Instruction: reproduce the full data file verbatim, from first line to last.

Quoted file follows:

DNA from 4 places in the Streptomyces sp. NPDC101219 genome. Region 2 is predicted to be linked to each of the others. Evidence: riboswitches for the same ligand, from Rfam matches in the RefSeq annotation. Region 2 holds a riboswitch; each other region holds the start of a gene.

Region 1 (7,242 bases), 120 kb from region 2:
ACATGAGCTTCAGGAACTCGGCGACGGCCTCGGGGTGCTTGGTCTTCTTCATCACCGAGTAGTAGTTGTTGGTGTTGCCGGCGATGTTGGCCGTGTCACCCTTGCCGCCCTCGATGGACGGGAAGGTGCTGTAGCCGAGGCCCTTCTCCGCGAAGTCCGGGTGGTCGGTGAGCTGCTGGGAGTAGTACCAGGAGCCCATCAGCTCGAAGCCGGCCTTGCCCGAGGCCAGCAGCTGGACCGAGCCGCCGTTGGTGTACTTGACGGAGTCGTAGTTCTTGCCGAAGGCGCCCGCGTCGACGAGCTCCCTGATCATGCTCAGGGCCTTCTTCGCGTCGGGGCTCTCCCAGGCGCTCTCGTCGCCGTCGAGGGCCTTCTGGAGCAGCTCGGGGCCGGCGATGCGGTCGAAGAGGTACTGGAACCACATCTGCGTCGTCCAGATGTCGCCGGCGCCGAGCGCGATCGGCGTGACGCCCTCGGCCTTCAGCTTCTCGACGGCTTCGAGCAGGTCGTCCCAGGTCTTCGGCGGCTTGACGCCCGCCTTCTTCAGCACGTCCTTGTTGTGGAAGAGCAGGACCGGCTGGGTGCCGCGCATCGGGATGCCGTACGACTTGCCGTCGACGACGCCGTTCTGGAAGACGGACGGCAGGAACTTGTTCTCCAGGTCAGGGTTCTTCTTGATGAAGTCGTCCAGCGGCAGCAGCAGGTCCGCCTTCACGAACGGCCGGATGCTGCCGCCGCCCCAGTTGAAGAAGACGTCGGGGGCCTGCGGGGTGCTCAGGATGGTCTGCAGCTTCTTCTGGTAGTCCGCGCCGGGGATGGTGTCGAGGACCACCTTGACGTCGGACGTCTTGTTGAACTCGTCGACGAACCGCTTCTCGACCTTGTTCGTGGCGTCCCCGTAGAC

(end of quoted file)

DNA from 4 places in the Streptomyces sp. NPDC101219 genome. Region 2 is predicted to be linked to each of the others. Evidence: riboswitches for the same ligand, from Rfam matches in the RefSeq annotation. Region 2 holds a riboswitch; each other region holds the start of a gene.

Region 1 (7,242 bases), 120 kb from region 2:
ACATGAGCTTCAGGAACTCGGCGACGGCCTCGGGGTGCTTGGTCTTCTTCATCACCGAGTAGTAGTTGTTGGTGTTGCCGGCGATGTTGGCCGTGTCACCCTTGCCGCCCTCGATGGACGGGAAGGTGCTGTAGCCGAGGCCCTTCTCCGCGAAGTCCGGGTGGTCGGTGAGCTGCTGGGAGTAGTACCAGGAGCCCATCAGCTCGAAGCCGGCCTTGCCCGAGGCCAGCAGCTGGACCGAGCCGCCGTTGGTGTACTTGACGGAGTCGTAGTTCTTGCCGAAGGCGCCCGCGTCGACGAGCTCCCTGATCATGCTCAGGGCCTTCTTCGCGTCGGGGCTCTCCCAGGCGCTCTCGTCGCCGTCGAGGGCCTTCTGGAGCAGCTCGGGGCCGGCGATGCGGTCGAAGAGGTACTGGAACCACATCTGCGTCGTCCAGATGTCGCCGGCGCCGAGCGCGATCGGCGTGACGCCCTCGGCCTTCAGCTTCTCGACGGCTTCGAGCAGGTCGTCCCAGGTCTTCGGCGGCTTGACGCCCGCCTTCTTCAGCACGTCCTTGTTGTGGAAGAGCAGGACCGGCTGGGTGCCGCGCATCGGGATGCCGTACGACTTGCCGTCGACGACGCCGTTCTGGAAGACGGACGGCAGGAACTTGTTCTCCAGGTCAGGGTTCTTCTTGATGAAGTCGTCCAGCGGCAGCAGCAGGTCCGCCTTCACGAACGGCCGGATGCTGCCGCCGCCCCAGTTGAAGAAGACGTCGGGGGCCTGCGGGGTGCTCAGGATGGTCTGCAGCTTCTTCTGGTAGTCCGCGCCGGGGATGGTGTCGAGGACCACCTTGACGTCGGACGTCTTGTTGAACTCGTCGACGAACCGCTTCTCGACCTTGTTCGTGGCGTCCCCGTAGAC